The government’s new brownfield register is intended to help councils develop on brownfield sites – but how can contractors and developers best make use of it?
The government’s new brownfield register and its plans to pump £2bn into building on brownfield land show that regeneration, rather than opening up the green belt for development, will continue to be its priority.
What sort of opportunities will this approach have for contractors? How can they work with clients to improve efficiency and make brownfield land more attractive to developers and funders?
The government first announced it would launch its brownfield register in March this year with 73 councils across England picked to pilot the scheme by creating their own individual registers.
The policy is intended to help government gather information on brownfield land across England to encourage development and inform future government policy.
Perhaps most importantly for contractors and developers, the government will enable planning permission in principle for housing developments on sites listed in the pilot brownfield registers. This was introduced as part of the government’s Housing and Planning Bill, which came into force in May this year.
The government has also said that it wanted to have planning permission in place on 90 per cent of suitable brownfield land by 2020, with the registers helping to benchmark its progress.
How does the register work?
Since then, the government has reaffirmed its stance on brownfield land, with communities secretary Sajid Javid earmarking £2bn of funding for a new Accelerated Construction fund, which is aimed at speeding the delivery of new homes on publicly owned brownfield land.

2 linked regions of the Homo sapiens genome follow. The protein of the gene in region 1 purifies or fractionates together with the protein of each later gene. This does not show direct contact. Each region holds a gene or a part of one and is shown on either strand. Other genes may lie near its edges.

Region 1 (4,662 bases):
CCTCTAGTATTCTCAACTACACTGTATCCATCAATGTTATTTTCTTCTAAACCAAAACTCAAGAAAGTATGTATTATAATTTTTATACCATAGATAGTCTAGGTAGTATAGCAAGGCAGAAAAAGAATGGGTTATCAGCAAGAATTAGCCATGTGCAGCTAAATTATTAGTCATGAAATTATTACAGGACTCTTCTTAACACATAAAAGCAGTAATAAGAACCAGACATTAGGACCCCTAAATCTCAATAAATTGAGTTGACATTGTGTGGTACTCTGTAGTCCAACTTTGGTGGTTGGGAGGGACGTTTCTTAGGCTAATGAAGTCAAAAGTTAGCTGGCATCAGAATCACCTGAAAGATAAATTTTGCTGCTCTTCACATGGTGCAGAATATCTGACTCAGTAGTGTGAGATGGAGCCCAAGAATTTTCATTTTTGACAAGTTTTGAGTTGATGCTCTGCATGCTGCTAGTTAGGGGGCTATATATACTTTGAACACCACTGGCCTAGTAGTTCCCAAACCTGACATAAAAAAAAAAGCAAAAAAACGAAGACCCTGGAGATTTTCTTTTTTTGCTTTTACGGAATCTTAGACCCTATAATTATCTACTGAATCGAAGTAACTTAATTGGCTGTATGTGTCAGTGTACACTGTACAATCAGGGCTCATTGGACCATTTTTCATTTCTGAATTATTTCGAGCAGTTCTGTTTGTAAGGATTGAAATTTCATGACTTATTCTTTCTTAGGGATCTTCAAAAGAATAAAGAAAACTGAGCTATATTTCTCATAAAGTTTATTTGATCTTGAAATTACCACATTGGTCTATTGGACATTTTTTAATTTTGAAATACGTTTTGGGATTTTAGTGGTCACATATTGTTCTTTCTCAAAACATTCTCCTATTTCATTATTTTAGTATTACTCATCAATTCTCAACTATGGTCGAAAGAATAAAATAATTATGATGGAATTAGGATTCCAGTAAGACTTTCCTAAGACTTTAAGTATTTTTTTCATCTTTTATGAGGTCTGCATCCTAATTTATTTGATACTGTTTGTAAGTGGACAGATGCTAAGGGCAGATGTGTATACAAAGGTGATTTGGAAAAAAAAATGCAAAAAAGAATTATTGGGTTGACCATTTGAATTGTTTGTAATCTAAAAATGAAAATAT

In theory, these two measures should work hand in hand – sites listed on brownfield registers will be more accessible and will receive planning permission much quicker under the new rules.
But looking at the pilot brownfield registers, it appears the reality is less simple.
In total, 51 areas across 58 councils – with some joint bids – have been picked to go on the pilot brownfield register scheme, with each receiving £10,000 in funding to establish their own registers.
Of the 51 local areas, 15 were picked for the pilot scheme because they have the most brownfield land (see map), with the remaining 36 having to bid for the funding on a competitive basis.
Pilot areas for brownfield register main 15
Planning in principle for housing-led developments on brownfield land in 58 different areas looks to be something of a goldmine for developers, but the registers have thrown up a number of problems.
One senior consultant says that the sites are “far too small” to provide investable projects for developers, with many considered uninvestable due to their size or planning status.
Some of the new brownfield registers appear to contain a large number of sites, says the consultant, but the majority are too small to provide room for housing developments of “more than a few homes”.
Selby in Yorkshire is one council that has signed up to the pilot scheme, with its brownfield register setting out 39 sites that either have planning permission or the potential for development.
But the average size of these sites is only 3.6 ha, and this is skewed by two large sites – Olympia Park in Barlby (42.7 ha) and another site in Barlby (24.3 ha). Omitting these two, the sites in the brownfield register are, on average, less than 2 ha.
In Wigan, which has one of the biggest portfolios of brownfield land of any English council, three major sites of 109 ha, 55 ha and 34 ha inflate the average size of the area’s brownfield plots; without these three, the council’s 48 plots have an average size of 1.4 ha.
Most of these sites, according to the council’s estimates, would be viable for fewer than 20 new homes.
This makes it problematic for both councils and developers to make building on brownfield land attractive, particularly with some land having a negative value – where the land would have to essentially be given away for free in order for development to take place.